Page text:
In the end, of course, you will take what life offers,
but often life offers more to people who ask more of it.
—Garrison Keillor as Mr. Blue
When I landed in Florence for a semester abroad in January 2002, I didn’t have a ready-made friend group to fall into. I can’t recall without digging out my old journals how I was doing emotionally in those first few days and weeks, but I do remember how excited I was to be living in a 17th-century villa with a cappuccino bar downstairs. (RIGHT?! That cappuccino got me halfway through my practice novel, but that’s another story.)
I also very clearly remember, in late January or early February, taking a phone call in the cafe area long after the barista had left for the night. I’d met Aravinda on a school trip to D.C. the previous year, and although we hadn’t quite become friends yet, she was having an issue with her roommates (in an off-campus apartment) and needed to talk it out. They were telling jokes that were upsetting her, and even after she explained why she was upset (without getting into it, I can tell you that she was totally justified in her reaction), the roommates and their friends carried on as if she hadn’t said a word. As I listened to her speak so openly of her hurt and frustration, I realized that I really, really wanted to be her friend. She trusted me to listen, and because she’d reacted to the situation just as I would have in her place, I knew I could trust her back.
We were friends from that night onward, and had lots of adventures in Italy together (and later on, in Ireland and Greece). Since she recently married a wonderful man named Nevin (which is why I was in San Francisco last month), I thought I’d take this opportunity to honor our friendship and all that I’ve learned from it.
Aravinda is one of the very smartest and most exuberant people I know, which is a (rare) personality combo I’ve always found invigorating. I’ve made many friends over the years I’ve wanted to be more like, but my friendship with Min was the first in which I was mature enough to realize this consciously.
People who know me in 2013 probably wouldn’t peg me for an introvert (I’m an INFP, by the way), but being more friendly and open and outgoing is something I’ve consciously worked towards over the past decade. Looking back on my childhood and young adulthood, I see I was often fearful—afraid to express myself, to stick my neck out, to try new things instead of judging them. My perfectionism, too, kept me within a relatively narrow range of experience; for instance, when I got to Italy, I was so intent on speaking Italian properly that I never got around to having an actual conversation for all my hesitations. Aravinda, on the other hand, chatted away with every Italian she met, including my cousins in Sapri (on the Amalfi coast) when I took her to visit them.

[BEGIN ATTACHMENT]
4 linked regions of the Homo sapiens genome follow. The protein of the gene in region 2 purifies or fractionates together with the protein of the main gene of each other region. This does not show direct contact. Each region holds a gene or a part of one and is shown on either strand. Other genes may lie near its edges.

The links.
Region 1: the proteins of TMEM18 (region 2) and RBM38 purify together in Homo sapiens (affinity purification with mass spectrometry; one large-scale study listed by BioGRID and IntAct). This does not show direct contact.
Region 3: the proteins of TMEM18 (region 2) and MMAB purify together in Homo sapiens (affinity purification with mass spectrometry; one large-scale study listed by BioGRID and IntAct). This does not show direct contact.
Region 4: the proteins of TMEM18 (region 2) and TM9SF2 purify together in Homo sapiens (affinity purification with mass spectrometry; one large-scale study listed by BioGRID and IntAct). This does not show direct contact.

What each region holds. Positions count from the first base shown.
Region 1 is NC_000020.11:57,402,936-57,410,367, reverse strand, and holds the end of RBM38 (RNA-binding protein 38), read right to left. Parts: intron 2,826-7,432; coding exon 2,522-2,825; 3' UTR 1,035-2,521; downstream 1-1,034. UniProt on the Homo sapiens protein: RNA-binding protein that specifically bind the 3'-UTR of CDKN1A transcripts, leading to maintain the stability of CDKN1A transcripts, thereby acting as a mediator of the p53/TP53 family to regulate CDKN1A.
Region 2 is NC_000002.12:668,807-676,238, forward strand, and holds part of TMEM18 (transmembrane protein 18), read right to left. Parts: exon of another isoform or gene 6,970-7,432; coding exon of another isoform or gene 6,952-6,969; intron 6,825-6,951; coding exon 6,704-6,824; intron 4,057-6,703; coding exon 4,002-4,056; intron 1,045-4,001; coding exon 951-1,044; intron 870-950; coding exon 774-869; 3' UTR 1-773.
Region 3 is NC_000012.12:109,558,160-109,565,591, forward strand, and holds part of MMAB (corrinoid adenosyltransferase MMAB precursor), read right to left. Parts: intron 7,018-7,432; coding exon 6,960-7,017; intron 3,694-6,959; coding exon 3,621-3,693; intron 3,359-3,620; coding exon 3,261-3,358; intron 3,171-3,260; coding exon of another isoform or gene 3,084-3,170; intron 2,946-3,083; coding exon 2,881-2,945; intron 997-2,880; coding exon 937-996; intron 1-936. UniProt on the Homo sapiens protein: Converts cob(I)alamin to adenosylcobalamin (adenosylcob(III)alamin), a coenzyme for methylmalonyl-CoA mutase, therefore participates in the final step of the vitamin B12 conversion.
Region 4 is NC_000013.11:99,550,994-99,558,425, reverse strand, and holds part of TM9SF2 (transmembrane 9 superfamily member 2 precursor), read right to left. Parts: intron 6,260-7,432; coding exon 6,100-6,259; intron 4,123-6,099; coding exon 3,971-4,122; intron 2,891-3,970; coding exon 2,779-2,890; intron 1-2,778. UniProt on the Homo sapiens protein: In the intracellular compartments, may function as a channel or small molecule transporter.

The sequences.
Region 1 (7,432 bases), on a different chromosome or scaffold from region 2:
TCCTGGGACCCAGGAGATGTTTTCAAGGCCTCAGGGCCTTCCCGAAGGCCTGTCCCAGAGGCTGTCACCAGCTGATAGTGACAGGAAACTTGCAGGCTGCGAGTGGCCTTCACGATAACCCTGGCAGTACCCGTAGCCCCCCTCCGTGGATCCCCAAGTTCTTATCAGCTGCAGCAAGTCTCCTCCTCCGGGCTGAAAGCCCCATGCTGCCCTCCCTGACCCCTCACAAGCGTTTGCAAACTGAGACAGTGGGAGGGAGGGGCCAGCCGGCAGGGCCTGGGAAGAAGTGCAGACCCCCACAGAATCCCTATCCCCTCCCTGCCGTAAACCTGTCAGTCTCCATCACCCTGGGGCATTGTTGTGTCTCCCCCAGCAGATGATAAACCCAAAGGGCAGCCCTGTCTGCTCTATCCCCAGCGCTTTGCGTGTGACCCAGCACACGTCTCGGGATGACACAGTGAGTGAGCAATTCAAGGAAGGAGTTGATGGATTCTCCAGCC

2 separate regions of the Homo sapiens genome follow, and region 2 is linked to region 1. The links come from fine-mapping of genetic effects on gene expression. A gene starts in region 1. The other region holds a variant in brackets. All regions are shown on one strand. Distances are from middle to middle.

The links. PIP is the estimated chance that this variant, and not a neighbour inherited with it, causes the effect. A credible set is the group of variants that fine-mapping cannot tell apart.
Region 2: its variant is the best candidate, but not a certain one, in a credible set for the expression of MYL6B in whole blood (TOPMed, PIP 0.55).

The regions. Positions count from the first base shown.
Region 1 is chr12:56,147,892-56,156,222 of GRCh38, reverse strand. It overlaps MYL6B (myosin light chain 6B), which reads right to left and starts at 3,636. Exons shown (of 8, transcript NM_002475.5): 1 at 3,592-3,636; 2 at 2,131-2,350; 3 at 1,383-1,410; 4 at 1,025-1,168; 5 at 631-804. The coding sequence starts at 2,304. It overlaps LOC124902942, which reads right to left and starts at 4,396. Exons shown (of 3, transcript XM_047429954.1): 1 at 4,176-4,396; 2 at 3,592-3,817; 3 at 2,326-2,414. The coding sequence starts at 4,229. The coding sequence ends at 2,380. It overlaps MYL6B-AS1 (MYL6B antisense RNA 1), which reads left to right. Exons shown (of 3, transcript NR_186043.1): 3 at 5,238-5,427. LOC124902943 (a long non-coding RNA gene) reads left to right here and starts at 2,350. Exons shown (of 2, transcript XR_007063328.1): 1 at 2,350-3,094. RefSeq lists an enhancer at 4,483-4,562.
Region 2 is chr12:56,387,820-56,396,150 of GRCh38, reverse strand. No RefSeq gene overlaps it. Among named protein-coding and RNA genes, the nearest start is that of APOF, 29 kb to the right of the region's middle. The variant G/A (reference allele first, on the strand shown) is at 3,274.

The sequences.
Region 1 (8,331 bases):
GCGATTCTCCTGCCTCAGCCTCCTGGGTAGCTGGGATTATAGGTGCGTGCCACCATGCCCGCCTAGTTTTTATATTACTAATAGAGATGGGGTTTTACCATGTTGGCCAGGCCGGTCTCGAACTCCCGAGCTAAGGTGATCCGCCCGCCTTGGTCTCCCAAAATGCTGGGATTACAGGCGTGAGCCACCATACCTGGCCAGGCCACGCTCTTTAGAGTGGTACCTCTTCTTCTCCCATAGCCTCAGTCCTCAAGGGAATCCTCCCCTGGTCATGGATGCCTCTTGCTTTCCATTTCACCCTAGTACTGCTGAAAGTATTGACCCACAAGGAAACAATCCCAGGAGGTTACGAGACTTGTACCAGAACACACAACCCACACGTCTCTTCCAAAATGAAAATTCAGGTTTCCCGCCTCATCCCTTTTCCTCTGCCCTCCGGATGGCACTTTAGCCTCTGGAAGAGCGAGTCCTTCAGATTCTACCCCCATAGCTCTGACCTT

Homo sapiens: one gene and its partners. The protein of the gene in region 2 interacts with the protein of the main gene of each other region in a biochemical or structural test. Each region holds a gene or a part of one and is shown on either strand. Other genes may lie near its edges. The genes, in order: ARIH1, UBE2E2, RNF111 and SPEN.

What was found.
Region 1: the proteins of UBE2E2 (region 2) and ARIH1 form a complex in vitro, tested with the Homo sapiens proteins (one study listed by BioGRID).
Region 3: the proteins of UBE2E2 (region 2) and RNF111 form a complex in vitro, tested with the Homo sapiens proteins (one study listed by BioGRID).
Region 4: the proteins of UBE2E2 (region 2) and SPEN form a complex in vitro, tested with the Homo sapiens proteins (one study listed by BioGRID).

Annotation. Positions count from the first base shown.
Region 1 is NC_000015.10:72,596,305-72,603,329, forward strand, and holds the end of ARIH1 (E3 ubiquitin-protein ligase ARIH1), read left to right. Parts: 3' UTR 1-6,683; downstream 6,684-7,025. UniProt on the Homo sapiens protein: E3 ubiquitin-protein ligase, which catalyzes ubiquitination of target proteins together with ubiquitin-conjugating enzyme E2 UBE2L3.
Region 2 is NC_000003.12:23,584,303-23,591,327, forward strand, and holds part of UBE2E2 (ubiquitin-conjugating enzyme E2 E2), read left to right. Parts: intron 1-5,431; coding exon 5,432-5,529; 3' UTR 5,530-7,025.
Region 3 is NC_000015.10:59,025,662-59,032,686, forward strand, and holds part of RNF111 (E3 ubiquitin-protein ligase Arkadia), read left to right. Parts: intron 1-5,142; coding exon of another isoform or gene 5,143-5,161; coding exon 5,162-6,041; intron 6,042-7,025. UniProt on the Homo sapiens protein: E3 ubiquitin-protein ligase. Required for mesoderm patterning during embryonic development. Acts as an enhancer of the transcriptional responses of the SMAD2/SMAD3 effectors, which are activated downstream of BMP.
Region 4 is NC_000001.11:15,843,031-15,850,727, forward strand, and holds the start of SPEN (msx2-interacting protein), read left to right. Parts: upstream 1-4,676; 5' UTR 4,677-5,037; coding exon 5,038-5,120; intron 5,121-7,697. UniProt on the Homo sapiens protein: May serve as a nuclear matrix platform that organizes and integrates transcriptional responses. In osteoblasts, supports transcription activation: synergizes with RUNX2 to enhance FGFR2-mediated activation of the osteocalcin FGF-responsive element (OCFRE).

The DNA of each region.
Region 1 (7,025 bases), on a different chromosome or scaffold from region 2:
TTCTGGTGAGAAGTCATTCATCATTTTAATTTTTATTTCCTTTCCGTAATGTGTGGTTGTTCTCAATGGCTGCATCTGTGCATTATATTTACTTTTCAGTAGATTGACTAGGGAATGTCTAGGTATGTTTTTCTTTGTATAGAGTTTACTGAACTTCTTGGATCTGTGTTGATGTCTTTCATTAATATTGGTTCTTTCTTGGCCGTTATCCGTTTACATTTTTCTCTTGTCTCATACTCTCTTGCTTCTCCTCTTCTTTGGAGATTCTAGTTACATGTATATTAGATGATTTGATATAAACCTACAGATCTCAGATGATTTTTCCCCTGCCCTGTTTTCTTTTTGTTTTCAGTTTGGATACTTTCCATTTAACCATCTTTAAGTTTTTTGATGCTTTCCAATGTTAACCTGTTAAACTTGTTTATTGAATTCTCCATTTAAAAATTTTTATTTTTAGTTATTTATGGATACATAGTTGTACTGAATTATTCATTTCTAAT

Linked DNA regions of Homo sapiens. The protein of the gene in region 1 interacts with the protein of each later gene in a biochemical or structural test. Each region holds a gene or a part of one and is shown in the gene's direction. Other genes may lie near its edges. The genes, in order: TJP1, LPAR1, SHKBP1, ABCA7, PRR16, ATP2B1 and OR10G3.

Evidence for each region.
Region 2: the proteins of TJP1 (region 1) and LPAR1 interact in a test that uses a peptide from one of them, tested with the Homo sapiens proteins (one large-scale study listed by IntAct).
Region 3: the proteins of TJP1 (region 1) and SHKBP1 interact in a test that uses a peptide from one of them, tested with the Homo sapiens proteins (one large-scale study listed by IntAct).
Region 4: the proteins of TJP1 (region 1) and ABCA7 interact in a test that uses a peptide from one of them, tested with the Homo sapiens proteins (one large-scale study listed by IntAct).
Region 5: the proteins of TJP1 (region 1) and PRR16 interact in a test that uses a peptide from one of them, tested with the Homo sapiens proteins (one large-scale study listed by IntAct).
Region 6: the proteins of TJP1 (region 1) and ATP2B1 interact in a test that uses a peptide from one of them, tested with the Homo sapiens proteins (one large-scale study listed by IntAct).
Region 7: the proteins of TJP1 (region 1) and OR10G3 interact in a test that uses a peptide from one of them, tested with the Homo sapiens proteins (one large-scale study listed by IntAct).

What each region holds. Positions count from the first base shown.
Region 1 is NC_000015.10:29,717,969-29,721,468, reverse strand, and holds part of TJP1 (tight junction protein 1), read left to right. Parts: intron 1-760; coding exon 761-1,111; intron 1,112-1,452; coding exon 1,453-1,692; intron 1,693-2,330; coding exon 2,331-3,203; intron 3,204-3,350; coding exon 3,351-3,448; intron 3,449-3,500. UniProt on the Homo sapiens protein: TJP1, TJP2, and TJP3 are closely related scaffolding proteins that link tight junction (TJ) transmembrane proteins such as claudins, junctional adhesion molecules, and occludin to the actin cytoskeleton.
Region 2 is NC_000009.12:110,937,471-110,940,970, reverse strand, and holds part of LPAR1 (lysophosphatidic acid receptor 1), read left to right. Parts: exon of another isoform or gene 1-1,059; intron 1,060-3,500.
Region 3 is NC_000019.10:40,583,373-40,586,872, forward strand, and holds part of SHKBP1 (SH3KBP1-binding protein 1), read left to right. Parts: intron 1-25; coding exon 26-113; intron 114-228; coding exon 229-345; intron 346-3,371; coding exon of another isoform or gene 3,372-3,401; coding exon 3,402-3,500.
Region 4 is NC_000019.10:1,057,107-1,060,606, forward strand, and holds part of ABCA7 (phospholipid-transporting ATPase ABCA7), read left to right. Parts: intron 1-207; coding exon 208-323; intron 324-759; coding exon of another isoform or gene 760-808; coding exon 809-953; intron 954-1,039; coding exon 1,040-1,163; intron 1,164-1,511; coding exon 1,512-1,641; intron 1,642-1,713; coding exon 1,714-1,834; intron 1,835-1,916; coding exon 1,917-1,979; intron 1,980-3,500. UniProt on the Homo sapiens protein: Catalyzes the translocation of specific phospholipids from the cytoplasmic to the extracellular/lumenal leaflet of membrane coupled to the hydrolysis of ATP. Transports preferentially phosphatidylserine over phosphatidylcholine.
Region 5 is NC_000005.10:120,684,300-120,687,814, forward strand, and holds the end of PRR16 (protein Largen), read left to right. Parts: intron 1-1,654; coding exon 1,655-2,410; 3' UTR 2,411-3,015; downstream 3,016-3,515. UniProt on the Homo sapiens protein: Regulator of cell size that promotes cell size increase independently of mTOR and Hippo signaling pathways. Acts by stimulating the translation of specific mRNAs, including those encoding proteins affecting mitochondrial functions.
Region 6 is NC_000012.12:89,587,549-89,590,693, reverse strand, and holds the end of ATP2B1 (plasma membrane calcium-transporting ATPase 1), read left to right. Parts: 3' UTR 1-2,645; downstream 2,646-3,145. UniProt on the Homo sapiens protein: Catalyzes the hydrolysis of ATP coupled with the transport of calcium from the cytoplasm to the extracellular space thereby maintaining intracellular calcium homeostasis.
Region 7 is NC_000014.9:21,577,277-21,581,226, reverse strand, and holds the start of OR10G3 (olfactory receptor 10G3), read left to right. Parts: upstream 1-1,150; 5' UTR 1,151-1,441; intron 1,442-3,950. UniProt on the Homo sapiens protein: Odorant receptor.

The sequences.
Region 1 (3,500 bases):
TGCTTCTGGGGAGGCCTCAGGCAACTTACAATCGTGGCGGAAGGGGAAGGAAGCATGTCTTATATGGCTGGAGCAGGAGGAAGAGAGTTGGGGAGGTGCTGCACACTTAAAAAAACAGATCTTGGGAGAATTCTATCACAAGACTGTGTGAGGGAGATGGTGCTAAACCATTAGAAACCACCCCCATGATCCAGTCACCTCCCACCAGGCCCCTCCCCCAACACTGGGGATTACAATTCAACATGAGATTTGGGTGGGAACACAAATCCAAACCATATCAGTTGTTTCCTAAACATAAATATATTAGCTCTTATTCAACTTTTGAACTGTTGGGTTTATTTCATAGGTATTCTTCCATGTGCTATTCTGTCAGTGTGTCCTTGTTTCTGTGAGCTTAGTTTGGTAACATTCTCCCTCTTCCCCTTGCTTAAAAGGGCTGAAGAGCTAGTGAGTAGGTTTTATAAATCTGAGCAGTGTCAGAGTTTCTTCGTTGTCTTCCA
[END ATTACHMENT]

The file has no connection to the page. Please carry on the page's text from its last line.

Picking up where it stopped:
Did Aravinda care if she got the grammar wrong, or used a wonky cognate from her years of high-school French?
Guess which of us my Italian cousins enjoyed talking to more!
I watched her in these interactions, and wished I could be like her: so articulate and enthusiastic she almost literally sparkled, candid to a fault—and yet, on the whole, she did not care what anyone might think of her. She was the first friend to read my early writing, marking up my chapters and often telling me, “This is good, but you can do better.” I loved her for her frankness, because I knew she cared enough to tell me the truth.
Most of all, Aravinda was never afraid to ask for anything she needed or wanted, and before I knew her it had never really occurred to me that I could (and should!) do the same. But it makes sense, doesn’t it, that if you want to be a person who has good self esteem, you begin by making friends with kind and honest people who already have it? By the tender age of twenty Aravinda had already mastered the prime directive of Richard Bach’s Illusions (which you’ll find at the top of this page, because it is the simplest and most perfect advice ever): she was who she is, calm and clear and bright.
Lucky for me, some of that sparkle has rubbed off. Today I’m the person I wanted to be back then, and it has a lot to do with my friendship with Minnie Minster. More than she knows, I bet. There are many varieties of friendship, but the best kind offers both friends a continual opportunity to grow into better versions of themselves.
Aravinda is such a rare and lovely bird that to be perfectly honest, I doubted for a long time if there was a guy out there good enough for her. Here’s something else I love about who I am these days: I actually enjoy being proven wrong.
Wedding photography by Ian Chin.